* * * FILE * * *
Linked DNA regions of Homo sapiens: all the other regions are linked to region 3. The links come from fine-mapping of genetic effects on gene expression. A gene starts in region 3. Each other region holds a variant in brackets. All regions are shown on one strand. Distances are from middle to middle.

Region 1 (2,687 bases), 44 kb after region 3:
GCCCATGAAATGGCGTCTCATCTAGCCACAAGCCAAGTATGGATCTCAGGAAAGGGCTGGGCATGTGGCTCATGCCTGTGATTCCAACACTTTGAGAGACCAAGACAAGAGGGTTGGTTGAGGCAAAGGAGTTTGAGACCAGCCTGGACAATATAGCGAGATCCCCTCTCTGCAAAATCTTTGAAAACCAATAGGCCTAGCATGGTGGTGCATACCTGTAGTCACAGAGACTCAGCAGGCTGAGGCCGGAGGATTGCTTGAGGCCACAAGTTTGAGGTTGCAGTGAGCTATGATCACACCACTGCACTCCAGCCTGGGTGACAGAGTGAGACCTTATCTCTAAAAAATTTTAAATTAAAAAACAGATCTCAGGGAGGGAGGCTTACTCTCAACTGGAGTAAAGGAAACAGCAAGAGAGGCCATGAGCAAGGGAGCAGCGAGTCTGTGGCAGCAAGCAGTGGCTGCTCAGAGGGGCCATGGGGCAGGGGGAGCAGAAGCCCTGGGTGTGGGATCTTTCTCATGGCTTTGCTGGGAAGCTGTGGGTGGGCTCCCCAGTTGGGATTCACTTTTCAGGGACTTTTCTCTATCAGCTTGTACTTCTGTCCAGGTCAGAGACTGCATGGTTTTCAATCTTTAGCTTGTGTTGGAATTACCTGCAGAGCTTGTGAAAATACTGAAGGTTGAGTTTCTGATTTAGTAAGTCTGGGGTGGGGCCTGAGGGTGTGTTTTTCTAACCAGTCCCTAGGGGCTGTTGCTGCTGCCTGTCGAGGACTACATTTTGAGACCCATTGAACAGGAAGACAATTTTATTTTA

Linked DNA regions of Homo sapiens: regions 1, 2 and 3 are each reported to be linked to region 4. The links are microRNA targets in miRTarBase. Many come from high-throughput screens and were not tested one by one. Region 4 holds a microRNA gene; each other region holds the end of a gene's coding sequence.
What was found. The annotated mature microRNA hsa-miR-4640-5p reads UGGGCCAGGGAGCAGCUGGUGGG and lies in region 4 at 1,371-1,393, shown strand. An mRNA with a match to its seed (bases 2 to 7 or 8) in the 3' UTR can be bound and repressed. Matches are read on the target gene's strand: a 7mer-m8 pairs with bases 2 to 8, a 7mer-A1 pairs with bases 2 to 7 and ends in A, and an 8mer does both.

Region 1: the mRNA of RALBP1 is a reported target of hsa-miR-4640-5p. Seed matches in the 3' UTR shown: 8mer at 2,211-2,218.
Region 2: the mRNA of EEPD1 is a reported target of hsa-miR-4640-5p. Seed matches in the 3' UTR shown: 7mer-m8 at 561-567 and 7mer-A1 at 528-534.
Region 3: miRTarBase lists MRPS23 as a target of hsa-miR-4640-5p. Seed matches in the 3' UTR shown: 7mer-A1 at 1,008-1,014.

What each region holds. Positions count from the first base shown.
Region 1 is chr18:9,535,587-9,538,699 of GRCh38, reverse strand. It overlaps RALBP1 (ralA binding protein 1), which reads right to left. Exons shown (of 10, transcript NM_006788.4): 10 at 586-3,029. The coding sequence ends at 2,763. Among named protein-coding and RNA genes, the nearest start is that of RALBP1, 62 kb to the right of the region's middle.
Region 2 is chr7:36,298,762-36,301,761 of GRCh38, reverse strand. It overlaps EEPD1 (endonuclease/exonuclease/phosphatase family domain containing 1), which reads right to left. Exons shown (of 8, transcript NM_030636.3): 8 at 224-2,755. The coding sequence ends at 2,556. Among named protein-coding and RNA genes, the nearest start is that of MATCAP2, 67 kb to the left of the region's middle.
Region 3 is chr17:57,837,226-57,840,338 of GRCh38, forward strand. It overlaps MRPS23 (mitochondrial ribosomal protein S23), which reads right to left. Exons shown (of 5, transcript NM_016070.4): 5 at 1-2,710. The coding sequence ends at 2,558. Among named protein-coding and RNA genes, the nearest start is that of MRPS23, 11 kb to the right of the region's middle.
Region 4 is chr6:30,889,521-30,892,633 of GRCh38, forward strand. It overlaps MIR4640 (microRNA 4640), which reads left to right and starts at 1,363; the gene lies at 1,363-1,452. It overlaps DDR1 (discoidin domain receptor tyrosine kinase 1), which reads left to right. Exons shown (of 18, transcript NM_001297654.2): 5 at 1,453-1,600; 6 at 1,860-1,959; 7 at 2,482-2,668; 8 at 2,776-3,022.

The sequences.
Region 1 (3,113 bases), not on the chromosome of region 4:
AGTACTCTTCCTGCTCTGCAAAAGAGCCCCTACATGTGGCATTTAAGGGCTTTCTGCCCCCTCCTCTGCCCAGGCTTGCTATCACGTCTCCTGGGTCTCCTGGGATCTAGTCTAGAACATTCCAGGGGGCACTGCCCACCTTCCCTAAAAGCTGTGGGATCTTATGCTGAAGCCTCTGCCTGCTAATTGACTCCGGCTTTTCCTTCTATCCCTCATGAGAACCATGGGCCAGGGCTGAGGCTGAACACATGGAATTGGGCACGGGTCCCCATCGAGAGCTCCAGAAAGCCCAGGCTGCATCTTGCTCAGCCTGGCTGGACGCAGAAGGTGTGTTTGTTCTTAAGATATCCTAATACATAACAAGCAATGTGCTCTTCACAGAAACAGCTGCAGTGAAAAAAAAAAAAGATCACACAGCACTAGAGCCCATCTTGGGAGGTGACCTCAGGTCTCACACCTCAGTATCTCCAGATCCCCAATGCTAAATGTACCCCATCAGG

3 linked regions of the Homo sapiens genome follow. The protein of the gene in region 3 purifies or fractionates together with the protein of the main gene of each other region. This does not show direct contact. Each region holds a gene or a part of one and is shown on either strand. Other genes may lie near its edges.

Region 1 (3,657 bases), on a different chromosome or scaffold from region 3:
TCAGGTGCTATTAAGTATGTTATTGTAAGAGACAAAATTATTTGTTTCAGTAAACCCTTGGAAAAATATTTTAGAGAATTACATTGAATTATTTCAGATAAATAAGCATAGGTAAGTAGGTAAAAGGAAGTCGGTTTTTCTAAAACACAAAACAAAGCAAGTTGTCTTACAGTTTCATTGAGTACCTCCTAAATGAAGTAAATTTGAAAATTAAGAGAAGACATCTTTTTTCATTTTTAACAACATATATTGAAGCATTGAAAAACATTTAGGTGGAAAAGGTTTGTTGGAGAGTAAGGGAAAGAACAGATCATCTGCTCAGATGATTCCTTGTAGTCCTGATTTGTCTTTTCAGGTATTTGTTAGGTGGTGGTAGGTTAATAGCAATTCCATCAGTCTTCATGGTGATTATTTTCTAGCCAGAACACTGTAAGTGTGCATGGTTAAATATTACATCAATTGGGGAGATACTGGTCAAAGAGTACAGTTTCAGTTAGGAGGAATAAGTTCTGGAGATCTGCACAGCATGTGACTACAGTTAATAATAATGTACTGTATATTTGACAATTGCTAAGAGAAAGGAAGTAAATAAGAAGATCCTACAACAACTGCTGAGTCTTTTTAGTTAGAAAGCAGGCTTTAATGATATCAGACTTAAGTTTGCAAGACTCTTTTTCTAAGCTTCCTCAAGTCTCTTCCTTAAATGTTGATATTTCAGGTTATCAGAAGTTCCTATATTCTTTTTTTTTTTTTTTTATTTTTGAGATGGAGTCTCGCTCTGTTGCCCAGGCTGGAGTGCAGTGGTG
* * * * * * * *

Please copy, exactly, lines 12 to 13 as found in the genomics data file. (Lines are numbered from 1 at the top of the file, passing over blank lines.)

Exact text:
Region 3 is chr17:57,837,226-57,840,338 of GRCh38, forward strand. It overlaps MRPS23 (mitochondrial ribosomal protein S23), which reads right to left. Exons shown (of 5, transcript NM_016070.4): 5 at 1-2,710. The coding sequence ends at 2,558. Among named protein-coding and RNA genes, the nearest start is that of MRPS23, 11 kb to the right of the region's middle.
Region 4 is chr6:30,889,521-30,892,633 of GRCh38, forward strand. It overlaps MIR4640 (microRNA 4640), which reads left to right and starts at 1,363; the gene lies at 1,363-1,452. It overlaps DDR1 (discoidin domain receptor tyrosine kinase 1), which reads left to right. Exons shown (of 18, transcript NM_001297654.2): 5 at 1,453-1,600; 6 at 1,860-1,959; 7 at 2,482-2,668; 8 at 2,776-3,022.